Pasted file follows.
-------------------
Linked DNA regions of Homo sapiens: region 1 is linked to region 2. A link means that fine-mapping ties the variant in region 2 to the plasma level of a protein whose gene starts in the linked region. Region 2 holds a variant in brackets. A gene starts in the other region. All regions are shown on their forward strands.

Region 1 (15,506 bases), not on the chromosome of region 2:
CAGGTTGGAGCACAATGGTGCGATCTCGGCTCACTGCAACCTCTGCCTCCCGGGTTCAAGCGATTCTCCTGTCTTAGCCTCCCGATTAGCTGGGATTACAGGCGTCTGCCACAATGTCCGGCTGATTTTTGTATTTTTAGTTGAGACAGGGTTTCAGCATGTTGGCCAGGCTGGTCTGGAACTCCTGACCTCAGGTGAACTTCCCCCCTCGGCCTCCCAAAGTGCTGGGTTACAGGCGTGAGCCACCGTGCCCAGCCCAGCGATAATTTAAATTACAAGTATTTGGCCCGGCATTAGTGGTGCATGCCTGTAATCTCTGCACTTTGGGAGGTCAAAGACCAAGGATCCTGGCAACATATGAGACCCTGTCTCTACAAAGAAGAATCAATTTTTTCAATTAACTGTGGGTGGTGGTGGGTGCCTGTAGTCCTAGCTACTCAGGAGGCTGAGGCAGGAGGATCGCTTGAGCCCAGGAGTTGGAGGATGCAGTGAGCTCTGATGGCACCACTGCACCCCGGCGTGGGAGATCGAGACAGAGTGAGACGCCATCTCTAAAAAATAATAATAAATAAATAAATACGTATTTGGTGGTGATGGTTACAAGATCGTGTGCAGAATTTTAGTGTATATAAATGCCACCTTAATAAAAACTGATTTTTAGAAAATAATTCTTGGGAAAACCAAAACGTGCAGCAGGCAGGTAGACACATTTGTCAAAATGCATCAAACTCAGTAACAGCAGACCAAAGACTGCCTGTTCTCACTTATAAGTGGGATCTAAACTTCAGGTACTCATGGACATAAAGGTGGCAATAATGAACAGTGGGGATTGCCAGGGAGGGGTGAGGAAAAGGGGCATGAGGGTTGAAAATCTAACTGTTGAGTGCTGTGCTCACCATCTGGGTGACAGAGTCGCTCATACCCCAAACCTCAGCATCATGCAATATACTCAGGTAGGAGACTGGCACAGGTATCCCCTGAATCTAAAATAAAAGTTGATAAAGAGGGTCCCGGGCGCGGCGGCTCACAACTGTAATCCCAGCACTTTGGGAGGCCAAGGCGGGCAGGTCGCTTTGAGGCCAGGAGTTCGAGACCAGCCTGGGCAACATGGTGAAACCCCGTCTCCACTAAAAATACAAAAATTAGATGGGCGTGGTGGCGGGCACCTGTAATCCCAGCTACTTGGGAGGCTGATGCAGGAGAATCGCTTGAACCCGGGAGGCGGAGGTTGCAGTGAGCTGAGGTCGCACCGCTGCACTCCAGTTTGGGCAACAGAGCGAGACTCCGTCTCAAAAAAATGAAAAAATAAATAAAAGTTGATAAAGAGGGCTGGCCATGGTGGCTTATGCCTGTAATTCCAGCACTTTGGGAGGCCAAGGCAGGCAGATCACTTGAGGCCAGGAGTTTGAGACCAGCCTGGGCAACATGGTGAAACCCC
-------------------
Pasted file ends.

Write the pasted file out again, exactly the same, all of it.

Linked DNA regions of Homo sapiens: region 1 is linked to region 2. A link means that fine-mapping ties the variant in region 2 to the plasma level of a protein whose gene starts in the linked region. Region 2 holds a variant in brackets. A gene starts in the other region. All regions are shown on their forward strands.

Region 1 (15,506 bases), not on the chromosome of region 2:
CAGGTTGGAGCACAATGGTGCGATCTCGGCTCACTGCAACCTCTGCCTCCCGGGTTCAAGCGATTCTCCTGTCTTAGCCTCCCGATTAGCTGGGATTACAGGCGTCTGCCACAATGTCCGGCTGATTTTTGTATTTTTAGTTGAGACAGGGTTTCAGCATGTTGGCCAGGCTGGTCTGGAACTCCTGACCTCAGGTGAACTTCCCCCCTCGGCCTCCCAAAGTGCTGGGTTACAGGCGTGAGCCACCGTGCCCAGCCCAGCGATAATTTAAATTACAAGTATTTGGCCCGGCATTAGTGGTGCATGCCTGTAATCTCTGCACTTTGGGAGGTCAAAGACCAAGGATCCTGGCAACATATGAGACCCTGTCTCTACAAAGAAGAATCAATTTTTTCAATTAACTGTGGGTGGTGGTGGGTGCCTGTAGTCCTAGCTACTCAGGAGGCTGAGGCAGGAGGATCGCTTGAGCCCAGGAGTTGGAGGATGCAGTGAGCTCTGATGGCACCACTGCACCCCGGCGTGGGAGATCGAGACAGAGTGAGACGCCATCTCTAAAAAATAATAATAAATAAATAAATACGTATTTGGTGGTGATGGTTACAAGATCGTGTGCAGAATTTTAGTGTATATAAATGCCACCTTAATAAAAACTGATTTTTAGAAAATAATTCTTGGGAAAACCAAAACGTGCAGCAGGCAGGTAGACACATTTGTCAAAATGCATCAAACTCAGTAACAGCAGACCAAAGACTGCCTGTTCTCACTTATAAGTGGGATCTAAACTTCAGGTACTCATGGACATAAAGGTGGCAATAATGAACAGTGGGGATTGCCAGGGAGGGGTGAGGAAAAGGGGCATGAGGGTTGAAAATCTAACTGTTGAGTGCTGTGCTCACCATCTGGGTGACAGAGTCGCTCATACCCCAAACCTCAGCATCATGCAATATACTCAGGTAGGAGACTGGCACAGGTATCCCCTGAATCTAAAATAAAAGTTGATAAAGAGGGTCCCGGGCGCGGCGGCTCACAACTGTAATCCCAGCACTTTGGGAGGCCAAGGCGGGCAGGTCGCTTTGAGGCCAGGAGTTCGAGACCAGCCTGGGCAACATGGTGAAACCCCGTCTCCACTAAAAATACAAAAATTAGATGGGCGTGGTGGCGGGCACCTGTAATCCCAGCTACTTGGGAGGCTGATGCAGGAGAATCGCTTGAACCCGGGAGGCGGAGGTTGCAGTGAGCTGAGGTCGCACCGCTGCACTCCAGTTTGGGCAACAGAGCGAGACTCCGTCTCAAAAAAATGAAAAAATAAATAAAAGTTGATAAAGAGGGCTGGCCATGGTGGCTTATGCCTGTAATTCCAGCACTTTGGGAGGCCAAGGCAGGCAGATCACTTGAGGCCAGGAGTTTGAGACCAGCCTGGGCAACATGGTGAAACCCC